In 2008, all purpose staff member Harrison Kass, asked his manager at Stanford Sierra Conference Center how deep Fallen Leaf Lake was. The response was “You don’t want to know.” Water can be terrifying, especially water as deep as Fallen Leaf Lake. At its deepest point the Lake is 418 feet in depth. A story of a building is roughly ten feet high. A forty story building could stand erect and hidden below the surface of Fallen Leaf.John Kleppe, a Professor Emeritis at the University of Nevada, lives on Fallen Leaf Lake. Fishing is his passion and many of his days are spent on the water, rod in hand. For years his lure would snag on solid objects below the surface. Certainly it was not the bottom of the lake… but what? Mysteries have a way of getting under our skin and festering, and the mystery of Fallen Leaf’s depths grated on Kleppe. Finally, after years of snagged lines, Kleppe hired a diver, Phil Caterino, to investigate. On a fall day in 1997, the diver slipped below the water line. When he eventually surfaced, he held the petrified branch of a Jeffery Pine in his hand. The branch was still redolent of ancient sap. Caterino discovered a forest below the lake. The forest below Fallen Leaf Lake dates back to the medieval era. From 850-1150 C.E. a prolonged drought ravaged the Sierra. A Millennium Drought drained the alpine lake, leaving a large portion of it barren long enough for one hundred foot trees to grow. Then after the water returned, with low oxygen levels in the lake and devoid of fungi and insects, the trees were left alone in their underwater crypt—preserved perfectly. In 2009 Graham Kent, director of the Nevada Seismological Laboratory, plumbed the depths of Fallen Leaf to observe this underwater forest. Professor Kleppe wasn’t the only one to snag a line on these submerged trees; miles of fishing wire dangled from the branches. There were also chains of gelatinous single celled protists hanging from the trees. As the organisms divide they clump together creating golf ball-sized plump, white balls. These were 'never before seen' organisms found only in Fallen Leaf Lake. Like little jelly fish they catch the refracted light and glow faintly. Kent described the scene, “It was a bizarre Christmas-tree effect… I was just waiting for Rudolph the Red-Nosed Reindeer to fly in.” When you paddle out on Fallen Leaf Lake you assume that this landscape, this lake framed by dramatic, sheer peaks, is timeless. It is easy to forget that our earth, the water, is inconstant, that not very many years ago a forest grew in the space below your paddle. (For more information about the underwater forest, click here.)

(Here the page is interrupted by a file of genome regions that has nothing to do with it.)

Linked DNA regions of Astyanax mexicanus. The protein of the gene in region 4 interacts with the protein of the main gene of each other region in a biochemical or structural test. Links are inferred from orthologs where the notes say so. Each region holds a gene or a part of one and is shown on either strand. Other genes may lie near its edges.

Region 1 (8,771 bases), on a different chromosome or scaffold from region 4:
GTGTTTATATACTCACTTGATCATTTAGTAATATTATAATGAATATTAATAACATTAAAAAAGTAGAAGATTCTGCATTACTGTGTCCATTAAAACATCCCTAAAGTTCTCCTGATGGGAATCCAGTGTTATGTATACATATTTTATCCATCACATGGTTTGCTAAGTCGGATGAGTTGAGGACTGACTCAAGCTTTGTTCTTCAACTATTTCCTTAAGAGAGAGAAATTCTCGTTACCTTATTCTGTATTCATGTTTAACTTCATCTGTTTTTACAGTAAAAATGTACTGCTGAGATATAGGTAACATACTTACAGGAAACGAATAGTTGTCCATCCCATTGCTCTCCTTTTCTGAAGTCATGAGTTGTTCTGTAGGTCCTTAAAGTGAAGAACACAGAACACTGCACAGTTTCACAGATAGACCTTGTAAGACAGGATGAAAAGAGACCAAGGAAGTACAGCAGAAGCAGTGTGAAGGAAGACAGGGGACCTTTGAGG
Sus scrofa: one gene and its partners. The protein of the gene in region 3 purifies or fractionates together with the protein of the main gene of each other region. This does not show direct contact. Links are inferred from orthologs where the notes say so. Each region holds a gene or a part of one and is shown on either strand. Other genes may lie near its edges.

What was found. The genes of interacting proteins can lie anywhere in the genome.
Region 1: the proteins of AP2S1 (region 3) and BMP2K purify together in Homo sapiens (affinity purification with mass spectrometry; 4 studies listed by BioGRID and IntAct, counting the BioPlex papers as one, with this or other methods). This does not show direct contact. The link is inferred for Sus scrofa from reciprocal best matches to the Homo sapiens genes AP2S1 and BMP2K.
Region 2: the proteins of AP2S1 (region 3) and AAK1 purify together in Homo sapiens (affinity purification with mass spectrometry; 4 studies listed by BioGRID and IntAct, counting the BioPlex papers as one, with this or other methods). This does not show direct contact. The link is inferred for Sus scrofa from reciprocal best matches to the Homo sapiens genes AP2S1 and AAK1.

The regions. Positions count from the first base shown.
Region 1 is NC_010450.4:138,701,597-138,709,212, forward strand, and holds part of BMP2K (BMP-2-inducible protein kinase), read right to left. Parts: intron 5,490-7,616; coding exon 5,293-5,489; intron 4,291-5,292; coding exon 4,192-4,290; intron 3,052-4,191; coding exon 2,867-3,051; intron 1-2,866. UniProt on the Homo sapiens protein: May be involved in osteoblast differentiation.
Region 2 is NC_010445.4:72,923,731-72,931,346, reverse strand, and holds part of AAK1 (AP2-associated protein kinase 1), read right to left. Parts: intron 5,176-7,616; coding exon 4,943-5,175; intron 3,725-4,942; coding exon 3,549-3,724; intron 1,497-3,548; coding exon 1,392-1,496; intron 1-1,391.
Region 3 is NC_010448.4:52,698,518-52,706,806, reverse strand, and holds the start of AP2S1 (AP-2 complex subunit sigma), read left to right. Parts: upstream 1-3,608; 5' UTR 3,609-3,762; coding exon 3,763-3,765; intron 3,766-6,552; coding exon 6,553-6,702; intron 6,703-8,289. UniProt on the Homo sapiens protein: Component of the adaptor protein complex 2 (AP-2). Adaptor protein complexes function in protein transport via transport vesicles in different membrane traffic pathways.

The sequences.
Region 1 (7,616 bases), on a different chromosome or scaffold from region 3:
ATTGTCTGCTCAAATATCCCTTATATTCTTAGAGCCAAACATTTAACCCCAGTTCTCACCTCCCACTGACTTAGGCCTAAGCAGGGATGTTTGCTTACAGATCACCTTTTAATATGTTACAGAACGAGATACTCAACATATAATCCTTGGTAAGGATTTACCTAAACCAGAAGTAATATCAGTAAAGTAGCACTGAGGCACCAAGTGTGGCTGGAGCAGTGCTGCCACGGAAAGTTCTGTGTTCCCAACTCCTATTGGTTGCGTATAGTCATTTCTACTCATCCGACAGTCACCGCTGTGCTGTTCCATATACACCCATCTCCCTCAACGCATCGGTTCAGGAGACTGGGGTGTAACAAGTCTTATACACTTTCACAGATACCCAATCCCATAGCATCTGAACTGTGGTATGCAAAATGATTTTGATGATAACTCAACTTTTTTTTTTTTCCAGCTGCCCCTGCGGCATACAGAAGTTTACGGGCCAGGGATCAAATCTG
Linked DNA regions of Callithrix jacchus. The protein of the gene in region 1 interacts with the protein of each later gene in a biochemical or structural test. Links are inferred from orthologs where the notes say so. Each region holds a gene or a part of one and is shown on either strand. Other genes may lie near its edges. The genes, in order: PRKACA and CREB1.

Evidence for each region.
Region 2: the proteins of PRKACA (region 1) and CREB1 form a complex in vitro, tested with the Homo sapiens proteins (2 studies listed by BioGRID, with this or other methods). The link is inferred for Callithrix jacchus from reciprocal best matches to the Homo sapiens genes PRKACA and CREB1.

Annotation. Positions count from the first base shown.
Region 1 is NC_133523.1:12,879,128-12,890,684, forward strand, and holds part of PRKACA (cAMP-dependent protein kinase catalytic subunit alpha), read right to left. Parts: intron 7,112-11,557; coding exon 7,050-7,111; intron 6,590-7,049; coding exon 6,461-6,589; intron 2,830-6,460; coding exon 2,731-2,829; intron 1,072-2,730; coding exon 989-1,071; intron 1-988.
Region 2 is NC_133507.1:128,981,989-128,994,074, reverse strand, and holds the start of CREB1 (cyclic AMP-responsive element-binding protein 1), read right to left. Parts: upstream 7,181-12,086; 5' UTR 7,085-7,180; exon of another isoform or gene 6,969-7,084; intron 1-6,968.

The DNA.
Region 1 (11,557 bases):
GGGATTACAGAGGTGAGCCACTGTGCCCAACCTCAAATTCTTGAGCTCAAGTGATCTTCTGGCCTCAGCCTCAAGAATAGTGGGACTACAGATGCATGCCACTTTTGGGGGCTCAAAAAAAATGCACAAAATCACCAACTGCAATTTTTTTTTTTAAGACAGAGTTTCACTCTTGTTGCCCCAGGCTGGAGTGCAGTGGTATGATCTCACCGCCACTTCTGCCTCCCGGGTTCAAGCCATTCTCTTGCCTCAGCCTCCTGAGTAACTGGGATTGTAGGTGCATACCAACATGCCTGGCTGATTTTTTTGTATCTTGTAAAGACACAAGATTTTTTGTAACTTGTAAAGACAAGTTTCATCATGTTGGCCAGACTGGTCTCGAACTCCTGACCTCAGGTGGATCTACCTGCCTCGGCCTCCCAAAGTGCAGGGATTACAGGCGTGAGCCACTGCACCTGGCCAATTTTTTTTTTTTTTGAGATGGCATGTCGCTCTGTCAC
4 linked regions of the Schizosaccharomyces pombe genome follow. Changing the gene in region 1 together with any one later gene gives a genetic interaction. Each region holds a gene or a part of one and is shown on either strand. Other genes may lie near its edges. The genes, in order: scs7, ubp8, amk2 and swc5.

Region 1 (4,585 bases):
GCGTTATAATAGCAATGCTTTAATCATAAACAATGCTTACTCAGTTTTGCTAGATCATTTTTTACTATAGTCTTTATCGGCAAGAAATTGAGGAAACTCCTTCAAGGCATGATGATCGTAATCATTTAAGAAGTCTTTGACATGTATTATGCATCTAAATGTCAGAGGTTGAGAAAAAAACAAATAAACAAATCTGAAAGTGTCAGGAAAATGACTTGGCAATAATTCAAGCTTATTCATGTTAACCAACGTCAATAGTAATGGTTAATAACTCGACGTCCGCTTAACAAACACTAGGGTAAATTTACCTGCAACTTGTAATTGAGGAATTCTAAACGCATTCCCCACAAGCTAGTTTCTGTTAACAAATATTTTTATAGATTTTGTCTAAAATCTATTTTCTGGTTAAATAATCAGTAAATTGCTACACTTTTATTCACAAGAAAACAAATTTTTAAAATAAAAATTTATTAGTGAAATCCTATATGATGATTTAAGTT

The Chute is a noun specific to Stanford Sierra Conference Center. When staffers come into the staff lounge with Camelbaks and haggard expressions, declaring: “I just did the Chute,” the response is one of respect and approval. Beginning in spring, a perennial waterfall slides down the Chute between Cathedral and Mount Tallac. When the waterfall dries, it leaves a steep rocky path. Hiking the Chute reminds you that even water—fluid and malleable—has the power to erode and transform landscapes.Hiking the Chute is slightly dangerous. The scree can shift under your weight and there is a fair amount of free climbing. Through one section you have to pull yourself up using crevices your hands can feel, but your eyes can’t see. As you lift yourself higher with your arms, your feet push off against solid, smooth stone. Fortunately, my first time up the Chute I went with fall conference staffer Rebecca Duffy (she named this blog post). Rebecca is working her fifth season at Stanford Sierra and has spent many hour traversing the Fallen Leaf Lake area trails. Rebecca loves trail running and describes it as power walking the most direct route up a mountain, then running down it. Rebecca introduced her friend, Kali Kirkendall, to trail running in Montana, then Kali wrote a fun blog post about Rebecca's trail running prowess and fancy free ways in Trail Runner Magazine. When the view is just right and she has free time, Rebecca climbs to her perch halfway up the Chute and writes overlooking Fallen Leaf Lake. Hiking the Chute feels like climbing into an Escher painting—the angles are so steep and odd. At the top of the Chute the world falls open below you. Ahead is Fallen Leaf Lake, Lake Tahoe and the peaks of the Sierra Nevada. To your back are Cathedral peak and Mount Tallac. The beauty of Fallen Leaf Lake alters with the time of day, so every photo is different, yet still breathtaking. Mornings over the lake are gradients of light blues, purples and faint pinks—soft and subdued. On a sunny day, the mountains across from Lake Tahoe are ochre and sap green while the lake is a vibrant and full blue. You can see the wind flicker in wisps of white across the lake—water giving the air shape. I used an app, Strava Run, to track the elevation I gained while climbing the Chute. There is no specific path to the top, so every climb is new with only one constant goal—move up. My route had a 2,107 foot elevation gain in under a mile. Michael Kleinman, Jake Wixon-Ganack, Emily Lohmeyer and Harrison Kass joined me for my second Chute ascent. Morgan Marshall, head of housekeeping (HOHO), holds the record for the fastest climb up the Chute with a time of thirty-two minutes. Michael almost beat him that day with a thirty-five minute ascent. Jake and Emily, both athletic and avid hikers moved quickly and were close behind. The Chute feels like a rite of passage here at Stanford Sierra Conference Center. For those who make the climb it becomes an addiction because of its views, intensity and strategy.